Molly carried her bag full of fruit, with her arms full of some branches she had piled high with pine needles, back to the campsite. Molly spent the next hour gathering in this fashion, until she soon had a large pile of wood, fruit, and pine needles. Molly was sorting her fruit out, separating the berries and apples, when she heard the sound of a plane flying overhead. Molly saw a plane and ran out onto the beach, waving her arms. Molly could tell it wasn’t a commercial plane, and wondered if maybe it was a hobby pilot, like her best friend, Roxy, or maybe even Roxy, maybe noticing she had been missing.
The plane flew on, making no movement that indicated it had seen her, so Molly returned to her little camp, and continued with her work. Molly rolled her eyes at the idea of already being searched for, much less rescued, and got back to work.
Molly worked dutifully, improving her sleeping situation, adding some pine-needles to her makeshift shelter, to help waterproof it, and tied down a few more branches with vines to ensure its stability. Molly added some of the large tropical leaves over her patchwork roof, creating a detailed natural patchwork roof that with any luck would keep Molly warm, dry, and safe.
Molly had cleaned out a few of the coconut shells, which now held large piles of berries. Molly had made a small little tray out of some green branches, to keep the food off the sand, and on this, she had stacked her pile of many fruits, as well as her make shift bowls of berries. Molly had deposited her bags contents back into her bag, now stained with berry juice, and recovered the book she had been reading on the pier the day before. The book had dried out in the sun, and while water damaged, with warped pages and a warped cover, the words were still readable, so Molly had decided to enjoy her evening by the fire. Molly settled down, and the sound of a plane was heard once more.
Molly leapt up, and raced out of her shelter. The sun was starting to set, so Molly waved her arms, yelling and screaming. “Hey! Hey! I’m here!”
Again, the plane flew away, making no notice of Molly.
Molly shrugged, and returned to her shelter, grateful she at least had some fruit, and settled in for a quiet evening. Molly feasted on her fruit, the juices replenishing her still dehydrated body while dancing with flavor on her tongue. Whales were singing in the ocean, quite loud, and dolphins were flipping and dancing in the waves, so Molly watched and listened, occasionally turning her attention to her water-logged book.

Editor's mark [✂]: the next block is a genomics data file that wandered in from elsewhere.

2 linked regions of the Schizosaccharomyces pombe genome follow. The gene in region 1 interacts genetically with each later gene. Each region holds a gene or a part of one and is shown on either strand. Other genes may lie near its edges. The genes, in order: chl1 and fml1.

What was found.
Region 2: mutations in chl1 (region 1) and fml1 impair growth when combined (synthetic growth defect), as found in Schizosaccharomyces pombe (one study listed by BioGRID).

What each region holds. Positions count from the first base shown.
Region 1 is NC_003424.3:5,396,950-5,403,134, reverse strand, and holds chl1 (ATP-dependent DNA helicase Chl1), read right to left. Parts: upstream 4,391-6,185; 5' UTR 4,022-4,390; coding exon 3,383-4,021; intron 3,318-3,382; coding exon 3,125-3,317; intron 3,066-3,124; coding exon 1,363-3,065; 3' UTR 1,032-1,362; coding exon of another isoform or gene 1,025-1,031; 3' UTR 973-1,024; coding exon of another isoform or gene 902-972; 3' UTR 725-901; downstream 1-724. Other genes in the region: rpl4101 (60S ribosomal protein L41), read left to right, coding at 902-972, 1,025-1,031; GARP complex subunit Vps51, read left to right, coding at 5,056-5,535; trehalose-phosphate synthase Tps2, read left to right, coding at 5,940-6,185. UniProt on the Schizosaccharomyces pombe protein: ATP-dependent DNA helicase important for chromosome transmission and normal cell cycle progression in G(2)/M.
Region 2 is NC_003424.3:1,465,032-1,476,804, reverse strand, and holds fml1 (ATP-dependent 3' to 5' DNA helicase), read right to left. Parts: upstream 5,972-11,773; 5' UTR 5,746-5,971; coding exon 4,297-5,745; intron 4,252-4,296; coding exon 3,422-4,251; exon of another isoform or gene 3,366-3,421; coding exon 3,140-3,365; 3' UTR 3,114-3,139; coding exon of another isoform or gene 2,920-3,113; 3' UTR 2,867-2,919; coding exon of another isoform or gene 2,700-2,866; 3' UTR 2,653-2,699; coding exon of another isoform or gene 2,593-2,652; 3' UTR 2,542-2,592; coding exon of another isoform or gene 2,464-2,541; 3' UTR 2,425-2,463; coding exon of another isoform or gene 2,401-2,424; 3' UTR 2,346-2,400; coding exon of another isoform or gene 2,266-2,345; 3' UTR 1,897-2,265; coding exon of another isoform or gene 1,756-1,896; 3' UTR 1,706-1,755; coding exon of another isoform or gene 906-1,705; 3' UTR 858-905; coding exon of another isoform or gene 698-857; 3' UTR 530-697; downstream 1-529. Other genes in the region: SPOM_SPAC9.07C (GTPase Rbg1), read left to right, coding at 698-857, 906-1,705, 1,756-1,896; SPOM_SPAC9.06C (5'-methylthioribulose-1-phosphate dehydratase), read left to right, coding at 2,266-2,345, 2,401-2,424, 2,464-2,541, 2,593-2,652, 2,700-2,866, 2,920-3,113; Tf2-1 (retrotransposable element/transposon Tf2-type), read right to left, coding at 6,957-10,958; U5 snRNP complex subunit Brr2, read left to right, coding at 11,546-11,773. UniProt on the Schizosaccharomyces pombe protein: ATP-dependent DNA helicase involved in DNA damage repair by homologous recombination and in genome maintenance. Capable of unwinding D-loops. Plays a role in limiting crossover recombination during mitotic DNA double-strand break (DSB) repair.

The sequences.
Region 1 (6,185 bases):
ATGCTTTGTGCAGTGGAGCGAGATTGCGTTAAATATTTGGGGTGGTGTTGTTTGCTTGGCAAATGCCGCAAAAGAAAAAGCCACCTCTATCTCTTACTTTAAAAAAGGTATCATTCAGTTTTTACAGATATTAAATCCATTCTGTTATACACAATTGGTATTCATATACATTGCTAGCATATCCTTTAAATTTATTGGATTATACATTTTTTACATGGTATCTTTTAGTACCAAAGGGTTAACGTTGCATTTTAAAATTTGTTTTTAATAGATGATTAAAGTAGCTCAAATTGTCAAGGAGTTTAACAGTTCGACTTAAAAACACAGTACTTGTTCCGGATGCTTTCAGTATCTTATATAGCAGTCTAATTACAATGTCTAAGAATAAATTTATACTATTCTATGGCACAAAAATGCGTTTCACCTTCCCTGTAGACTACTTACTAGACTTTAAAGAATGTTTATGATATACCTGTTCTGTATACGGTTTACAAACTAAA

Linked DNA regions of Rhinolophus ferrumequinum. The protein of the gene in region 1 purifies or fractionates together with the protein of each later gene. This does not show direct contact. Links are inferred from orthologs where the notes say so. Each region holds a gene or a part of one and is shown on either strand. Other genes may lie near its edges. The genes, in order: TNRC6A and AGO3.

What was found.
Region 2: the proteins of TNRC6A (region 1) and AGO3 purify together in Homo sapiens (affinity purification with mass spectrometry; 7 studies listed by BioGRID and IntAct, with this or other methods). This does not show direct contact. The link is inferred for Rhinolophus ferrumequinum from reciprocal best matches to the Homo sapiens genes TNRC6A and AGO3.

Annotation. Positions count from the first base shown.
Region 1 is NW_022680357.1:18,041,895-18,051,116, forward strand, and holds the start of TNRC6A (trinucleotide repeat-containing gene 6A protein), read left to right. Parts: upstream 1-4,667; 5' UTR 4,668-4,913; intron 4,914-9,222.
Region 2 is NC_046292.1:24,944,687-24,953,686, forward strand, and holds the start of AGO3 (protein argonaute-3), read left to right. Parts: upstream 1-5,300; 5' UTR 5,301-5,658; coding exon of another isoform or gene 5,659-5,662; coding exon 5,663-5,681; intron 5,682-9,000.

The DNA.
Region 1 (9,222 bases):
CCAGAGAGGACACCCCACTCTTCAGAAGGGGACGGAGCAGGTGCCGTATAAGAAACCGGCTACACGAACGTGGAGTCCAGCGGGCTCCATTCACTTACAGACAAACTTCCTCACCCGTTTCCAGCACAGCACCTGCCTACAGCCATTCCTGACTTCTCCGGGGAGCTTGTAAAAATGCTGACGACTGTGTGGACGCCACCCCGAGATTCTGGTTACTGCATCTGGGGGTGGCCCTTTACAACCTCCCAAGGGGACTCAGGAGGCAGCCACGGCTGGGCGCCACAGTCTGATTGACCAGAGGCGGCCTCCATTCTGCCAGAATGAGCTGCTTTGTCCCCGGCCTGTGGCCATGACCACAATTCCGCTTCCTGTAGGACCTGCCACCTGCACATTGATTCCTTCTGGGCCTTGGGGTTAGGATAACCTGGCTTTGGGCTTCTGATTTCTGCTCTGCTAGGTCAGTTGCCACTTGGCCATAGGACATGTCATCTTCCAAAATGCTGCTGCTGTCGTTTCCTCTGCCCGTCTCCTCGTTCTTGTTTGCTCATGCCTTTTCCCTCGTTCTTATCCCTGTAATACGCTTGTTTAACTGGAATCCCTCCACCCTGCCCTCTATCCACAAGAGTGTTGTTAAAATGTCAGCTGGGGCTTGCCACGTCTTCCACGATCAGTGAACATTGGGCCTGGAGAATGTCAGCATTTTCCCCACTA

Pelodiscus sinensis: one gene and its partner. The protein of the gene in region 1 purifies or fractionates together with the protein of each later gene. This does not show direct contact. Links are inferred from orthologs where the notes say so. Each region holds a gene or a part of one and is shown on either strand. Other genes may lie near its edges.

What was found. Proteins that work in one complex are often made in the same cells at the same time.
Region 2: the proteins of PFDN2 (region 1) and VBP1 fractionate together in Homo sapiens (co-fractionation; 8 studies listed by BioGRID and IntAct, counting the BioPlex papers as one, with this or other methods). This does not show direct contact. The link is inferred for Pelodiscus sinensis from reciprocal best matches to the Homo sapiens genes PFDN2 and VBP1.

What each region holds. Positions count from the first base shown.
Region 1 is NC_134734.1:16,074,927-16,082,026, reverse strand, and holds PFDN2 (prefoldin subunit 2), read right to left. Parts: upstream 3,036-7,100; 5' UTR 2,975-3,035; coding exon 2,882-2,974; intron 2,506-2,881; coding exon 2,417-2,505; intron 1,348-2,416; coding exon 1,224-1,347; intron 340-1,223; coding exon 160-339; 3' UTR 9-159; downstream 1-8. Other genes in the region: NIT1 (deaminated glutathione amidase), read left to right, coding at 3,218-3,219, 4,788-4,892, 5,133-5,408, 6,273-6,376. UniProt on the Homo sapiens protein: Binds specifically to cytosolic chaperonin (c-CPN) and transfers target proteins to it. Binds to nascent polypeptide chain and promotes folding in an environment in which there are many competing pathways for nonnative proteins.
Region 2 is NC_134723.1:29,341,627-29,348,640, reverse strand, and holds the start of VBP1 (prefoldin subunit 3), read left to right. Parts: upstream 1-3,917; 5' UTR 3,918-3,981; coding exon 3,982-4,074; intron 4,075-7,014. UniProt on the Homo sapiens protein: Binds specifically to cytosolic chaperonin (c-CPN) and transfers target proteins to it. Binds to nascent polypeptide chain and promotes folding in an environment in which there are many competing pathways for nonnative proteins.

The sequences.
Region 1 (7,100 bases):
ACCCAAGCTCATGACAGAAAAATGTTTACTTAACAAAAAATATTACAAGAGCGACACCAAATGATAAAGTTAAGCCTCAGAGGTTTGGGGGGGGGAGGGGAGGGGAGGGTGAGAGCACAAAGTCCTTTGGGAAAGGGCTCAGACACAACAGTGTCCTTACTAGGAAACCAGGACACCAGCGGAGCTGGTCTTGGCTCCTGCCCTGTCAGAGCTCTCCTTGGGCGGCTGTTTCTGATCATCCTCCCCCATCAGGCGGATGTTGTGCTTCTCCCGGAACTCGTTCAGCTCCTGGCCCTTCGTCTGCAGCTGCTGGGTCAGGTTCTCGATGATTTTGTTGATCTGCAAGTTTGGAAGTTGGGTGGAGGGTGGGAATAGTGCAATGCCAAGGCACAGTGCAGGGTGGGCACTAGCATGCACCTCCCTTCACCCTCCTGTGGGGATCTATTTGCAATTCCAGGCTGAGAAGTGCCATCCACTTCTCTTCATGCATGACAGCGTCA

Night fell, and with it, the temperature, but the wild life did not quiet down for ages. The moon hung in the sky, illuminating the ocean, allowing Molly to occasionally see dolphins and whales jumping from the ocean, flopping in the water, blasts of water and air coming from their blow holes as they surfaced. Molly was amazed by how noisy the ocean was all around her, and found that it kept her from feeling lonely.
“I am hardly alone, I am just sitting at a spot in a café in the ocean…” Molly mused, reading the next chapter of the magical Flipitine world the book she was reading contained.
A plane flew overhead again, but Molly knew her fire would be a better beacon then she would be, so she stayed where she was, and continued reading, wondering how long she would be on this island, and if she could have the next book in the series air dropped to her somehow.
Molly heard a noise shortly after the most recent pass of the airplane, however, that disturbed the relative peace of the island: Thunder. Loud, ominous, and after a look outside, Molly discovered it was coupled with terrifying lighting that lit up the sky in violent shades of red, orange, blue, purple, white, making Molly scared of her own chances of survival.
Hurriedly, Molly took shelter in her shelter, grateful now for having dug a pit for the fire and moving her personal fire closer to her shelter. It hadn’t been easy, but because the shelter didn’t have full walls, she could move her fire inside without risking smoke inhalation. With the shelter’s current configuration, there stood a chance for the fire to offer some light and heat during the storm, and maybe stay lit.